News in Pictures / Japan’s Fishing Industry Struggles with China Import Ban

The Yomiuri Shimbun
Boats mainly used for sea cucumber fishing are seen in dry dock at a fishing port in Hiranai, Aomori Prefecture, on Sept. 27.

Over a month has passed since the discharge of treated water into the ocean from the Fukushima No. 1 nuclear power plant started on Aug. 24. China’s response of banning imports of Japanese marine products, imposed on the day, is impacting the Japanese fishing industry, especially fishermen and seafood processing companies handling products mainly exported to China such as scallops and sea cucumbers.

The Yomiuri Shimbun
Employees process scallops at a plant in Aomori on Sept. 9.
Courtesy of Shimane Prefecture’s fisheries technology center (inset)
Young sea cucumbers grown for ocean release at Shimane Prefecture’s fisheries technology center

The first discharge of treated water from the crippled plant managed by Tokyo Electric Power Company Holdings, Inc. ended on Sept. 11, and the second release is scheduled to start on Thursday. Prior to discharge, treated water that contains small amounts of radioactive tritium is diluted with seawater to less than 1,500 becquerels per liter, far below national and international standards.

The Yomiuri Shimbun
A researcher at a facility in Tagajo, Miyagi Prefecture, tests tritium levels in fish caught in waters near the Fukushima No. 1 nuclear power plant on Aug. 25.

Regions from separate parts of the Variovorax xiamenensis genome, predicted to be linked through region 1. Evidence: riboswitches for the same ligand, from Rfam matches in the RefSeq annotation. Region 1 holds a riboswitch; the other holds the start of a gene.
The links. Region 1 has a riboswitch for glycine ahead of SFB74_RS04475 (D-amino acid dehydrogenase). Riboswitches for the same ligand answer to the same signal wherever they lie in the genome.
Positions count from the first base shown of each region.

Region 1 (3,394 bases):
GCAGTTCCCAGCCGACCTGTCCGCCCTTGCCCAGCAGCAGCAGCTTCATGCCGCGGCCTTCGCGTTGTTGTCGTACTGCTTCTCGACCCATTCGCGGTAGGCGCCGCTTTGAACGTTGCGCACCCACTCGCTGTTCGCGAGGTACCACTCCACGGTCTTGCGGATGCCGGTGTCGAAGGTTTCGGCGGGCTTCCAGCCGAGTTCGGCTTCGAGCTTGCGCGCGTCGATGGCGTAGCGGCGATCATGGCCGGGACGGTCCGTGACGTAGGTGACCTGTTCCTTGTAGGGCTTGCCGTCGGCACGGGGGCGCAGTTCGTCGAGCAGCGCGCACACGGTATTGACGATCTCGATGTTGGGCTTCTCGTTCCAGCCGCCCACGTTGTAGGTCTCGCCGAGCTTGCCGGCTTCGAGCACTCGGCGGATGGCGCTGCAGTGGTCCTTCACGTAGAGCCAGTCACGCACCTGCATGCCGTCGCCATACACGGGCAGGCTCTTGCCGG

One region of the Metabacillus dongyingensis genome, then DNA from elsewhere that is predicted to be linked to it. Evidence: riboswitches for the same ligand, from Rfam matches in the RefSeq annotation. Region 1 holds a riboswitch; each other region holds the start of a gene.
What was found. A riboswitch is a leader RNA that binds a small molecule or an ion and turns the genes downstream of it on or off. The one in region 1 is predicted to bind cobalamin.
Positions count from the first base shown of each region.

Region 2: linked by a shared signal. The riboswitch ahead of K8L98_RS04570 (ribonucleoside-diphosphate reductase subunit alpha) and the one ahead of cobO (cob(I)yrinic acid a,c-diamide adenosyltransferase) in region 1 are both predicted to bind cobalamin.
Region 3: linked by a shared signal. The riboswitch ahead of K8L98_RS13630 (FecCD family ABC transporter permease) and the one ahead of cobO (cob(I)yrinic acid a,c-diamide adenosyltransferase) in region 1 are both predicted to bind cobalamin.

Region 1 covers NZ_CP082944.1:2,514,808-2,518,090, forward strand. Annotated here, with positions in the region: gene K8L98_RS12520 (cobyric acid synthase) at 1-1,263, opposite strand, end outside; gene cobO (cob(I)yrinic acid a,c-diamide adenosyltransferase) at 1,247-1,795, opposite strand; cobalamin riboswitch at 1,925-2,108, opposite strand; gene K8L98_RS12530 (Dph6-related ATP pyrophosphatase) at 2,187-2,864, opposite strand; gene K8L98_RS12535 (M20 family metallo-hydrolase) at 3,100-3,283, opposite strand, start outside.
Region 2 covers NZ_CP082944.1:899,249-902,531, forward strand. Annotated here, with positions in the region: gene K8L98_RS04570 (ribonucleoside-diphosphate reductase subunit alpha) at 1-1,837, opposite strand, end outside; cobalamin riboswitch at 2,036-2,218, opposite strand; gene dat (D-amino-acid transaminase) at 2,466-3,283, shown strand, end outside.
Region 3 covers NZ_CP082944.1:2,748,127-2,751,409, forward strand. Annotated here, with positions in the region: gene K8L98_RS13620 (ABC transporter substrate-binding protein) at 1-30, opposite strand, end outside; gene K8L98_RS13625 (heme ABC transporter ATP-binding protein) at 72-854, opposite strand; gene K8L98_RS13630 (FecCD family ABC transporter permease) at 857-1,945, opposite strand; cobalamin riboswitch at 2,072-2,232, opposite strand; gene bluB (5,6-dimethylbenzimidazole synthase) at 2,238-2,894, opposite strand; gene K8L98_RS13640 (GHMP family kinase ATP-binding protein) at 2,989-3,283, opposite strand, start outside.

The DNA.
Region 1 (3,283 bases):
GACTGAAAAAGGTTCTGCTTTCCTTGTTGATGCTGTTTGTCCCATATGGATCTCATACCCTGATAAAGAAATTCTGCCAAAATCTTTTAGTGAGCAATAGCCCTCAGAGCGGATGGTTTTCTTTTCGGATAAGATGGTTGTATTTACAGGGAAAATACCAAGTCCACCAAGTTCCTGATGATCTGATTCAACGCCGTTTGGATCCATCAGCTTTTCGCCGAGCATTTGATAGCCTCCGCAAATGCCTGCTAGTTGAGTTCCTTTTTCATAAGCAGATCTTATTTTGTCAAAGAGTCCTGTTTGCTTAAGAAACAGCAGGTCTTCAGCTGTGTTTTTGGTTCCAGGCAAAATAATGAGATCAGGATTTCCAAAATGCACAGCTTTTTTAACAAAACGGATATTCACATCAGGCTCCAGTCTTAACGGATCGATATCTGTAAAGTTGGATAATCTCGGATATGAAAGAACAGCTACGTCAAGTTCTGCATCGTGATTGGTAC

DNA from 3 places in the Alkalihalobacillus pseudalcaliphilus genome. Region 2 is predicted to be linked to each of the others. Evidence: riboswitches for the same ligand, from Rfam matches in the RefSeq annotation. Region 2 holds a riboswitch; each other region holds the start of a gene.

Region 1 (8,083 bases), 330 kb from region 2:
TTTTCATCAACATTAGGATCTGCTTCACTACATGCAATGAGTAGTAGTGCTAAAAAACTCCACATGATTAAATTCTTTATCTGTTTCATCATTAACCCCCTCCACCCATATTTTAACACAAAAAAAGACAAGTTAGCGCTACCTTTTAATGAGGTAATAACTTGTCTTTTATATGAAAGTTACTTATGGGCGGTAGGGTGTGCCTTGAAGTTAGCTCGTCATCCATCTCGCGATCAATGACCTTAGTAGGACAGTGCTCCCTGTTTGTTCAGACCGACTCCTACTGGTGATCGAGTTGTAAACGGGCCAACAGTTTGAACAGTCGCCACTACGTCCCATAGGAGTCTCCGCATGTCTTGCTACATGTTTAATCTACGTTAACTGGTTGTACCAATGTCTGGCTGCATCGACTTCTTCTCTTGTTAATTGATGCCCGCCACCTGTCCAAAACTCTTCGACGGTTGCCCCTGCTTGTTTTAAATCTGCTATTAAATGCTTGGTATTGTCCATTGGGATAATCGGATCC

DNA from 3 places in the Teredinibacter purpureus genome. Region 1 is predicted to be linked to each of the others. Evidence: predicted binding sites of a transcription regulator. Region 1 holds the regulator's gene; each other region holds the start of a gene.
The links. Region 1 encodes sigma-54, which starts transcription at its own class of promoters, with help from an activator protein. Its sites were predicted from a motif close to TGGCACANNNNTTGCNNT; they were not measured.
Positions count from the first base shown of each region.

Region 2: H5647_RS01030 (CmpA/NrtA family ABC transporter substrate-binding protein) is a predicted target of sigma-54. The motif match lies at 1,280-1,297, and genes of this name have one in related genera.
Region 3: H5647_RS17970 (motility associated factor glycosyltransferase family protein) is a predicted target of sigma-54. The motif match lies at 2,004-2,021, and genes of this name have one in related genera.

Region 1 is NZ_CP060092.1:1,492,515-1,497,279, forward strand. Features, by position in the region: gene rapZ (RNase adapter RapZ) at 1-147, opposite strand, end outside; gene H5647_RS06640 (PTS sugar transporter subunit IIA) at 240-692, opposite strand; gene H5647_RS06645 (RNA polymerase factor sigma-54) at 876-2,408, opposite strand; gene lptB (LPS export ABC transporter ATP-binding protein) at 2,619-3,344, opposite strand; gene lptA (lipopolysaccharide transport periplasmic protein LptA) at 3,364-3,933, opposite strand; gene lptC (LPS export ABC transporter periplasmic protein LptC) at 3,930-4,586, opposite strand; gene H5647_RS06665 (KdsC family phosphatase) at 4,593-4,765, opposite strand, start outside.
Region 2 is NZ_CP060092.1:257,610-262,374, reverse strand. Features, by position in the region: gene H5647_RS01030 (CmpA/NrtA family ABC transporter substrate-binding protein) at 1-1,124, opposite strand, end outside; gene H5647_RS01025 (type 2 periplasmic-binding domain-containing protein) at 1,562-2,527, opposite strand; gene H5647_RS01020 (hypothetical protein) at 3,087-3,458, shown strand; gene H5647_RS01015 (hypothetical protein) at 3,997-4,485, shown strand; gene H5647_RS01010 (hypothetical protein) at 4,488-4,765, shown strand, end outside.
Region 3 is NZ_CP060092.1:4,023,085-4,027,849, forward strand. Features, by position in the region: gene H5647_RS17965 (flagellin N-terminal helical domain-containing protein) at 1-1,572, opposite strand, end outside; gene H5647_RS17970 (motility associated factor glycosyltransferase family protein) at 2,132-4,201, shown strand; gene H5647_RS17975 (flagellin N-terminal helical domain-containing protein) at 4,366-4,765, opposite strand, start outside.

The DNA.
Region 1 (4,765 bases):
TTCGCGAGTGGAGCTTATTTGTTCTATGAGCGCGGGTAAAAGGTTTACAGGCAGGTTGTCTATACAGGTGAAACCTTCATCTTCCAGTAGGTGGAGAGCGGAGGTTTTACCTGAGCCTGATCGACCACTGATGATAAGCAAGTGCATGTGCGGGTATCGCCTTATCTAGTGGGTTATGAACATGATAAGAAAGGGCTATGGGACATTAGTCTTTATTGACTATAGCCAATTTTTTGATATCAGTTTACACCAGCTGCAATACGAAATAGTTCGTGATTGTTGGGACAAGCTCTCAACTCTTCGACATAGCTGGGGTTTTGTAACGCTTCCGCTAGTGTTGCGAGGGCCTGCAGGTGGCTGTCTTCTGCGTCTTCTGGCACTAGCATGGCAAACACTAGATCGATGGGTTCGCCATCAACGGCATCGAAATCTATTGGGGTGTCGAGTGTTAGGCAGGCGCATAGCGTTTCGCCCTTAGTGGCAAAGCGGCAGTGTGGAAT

The Yomiuri Shimbun
An official of Tokyo Electric Power Company Holdings, Inc. speaks about the system for testing samples of diluted treated water for tritium at the Fukushima No. 1 nuclear power plant on Aug. 27.

Despite initial concerns over rumors of harm to seafood from Fukushima Prefecture, products from the prefecture have not seen a major drop in price.

However, China’s ban is resulting in excessive stocks of products such as scallops and sea cucumbers, leading to a decrease in their trading prices.

The Yomiuri Shimbun
Boxes of scallops initially for export to China pile up at a seafood processing company in Hakodate, Hokkaido, on Sept. 8.
The Yomiuri Shimbun
The president of a seafood processing company in Shiogama, Miyagi Prefecture, looks at dried abalones on Sept. 21. The shellfish were returned to the company following China’s import ban.
The Yomiuri Shimbun
Aomori Gov. Soichiro Miyashita, right, speaks with scallop farmers in Hiranai, Aomori Prefecture, on Sept. 13.

The government is trying to expand sales channels outside of China. Scallops have been added to menus at some restaurants and local government cafeterias.

The Yomiuri Shimbun
A lunch featuring deep-fried local scallops that was added to the menu at the Aomori prefectural government cafeteria from Sept. 20

Ambassadors to Japan from the United States and European Union among others have expressed support for Japan’s fishing industry, and their countries and regions are cooperating in expanding imports of scallops.

The Yomiuri Shimbun
U.S. Ambassador to Japan Rahm Emanuel, right, speaks with fishermen at a harbor in Soma, Fukushima Prefecture, on Aug. 31.

Sea cucumbers, however, are a luxury food in China but are not widely consumed in other parts of the world, making it difficult to expand export destinations and domestic consumption.

“We should see the current situation as an opportunity to increase domestic consumption of Japanese marine products,” said Nihon University Prof. Koji Kato. “Support should be provided to the industry as a whole through campaigns carried out by public-private partnerships, among other measures.”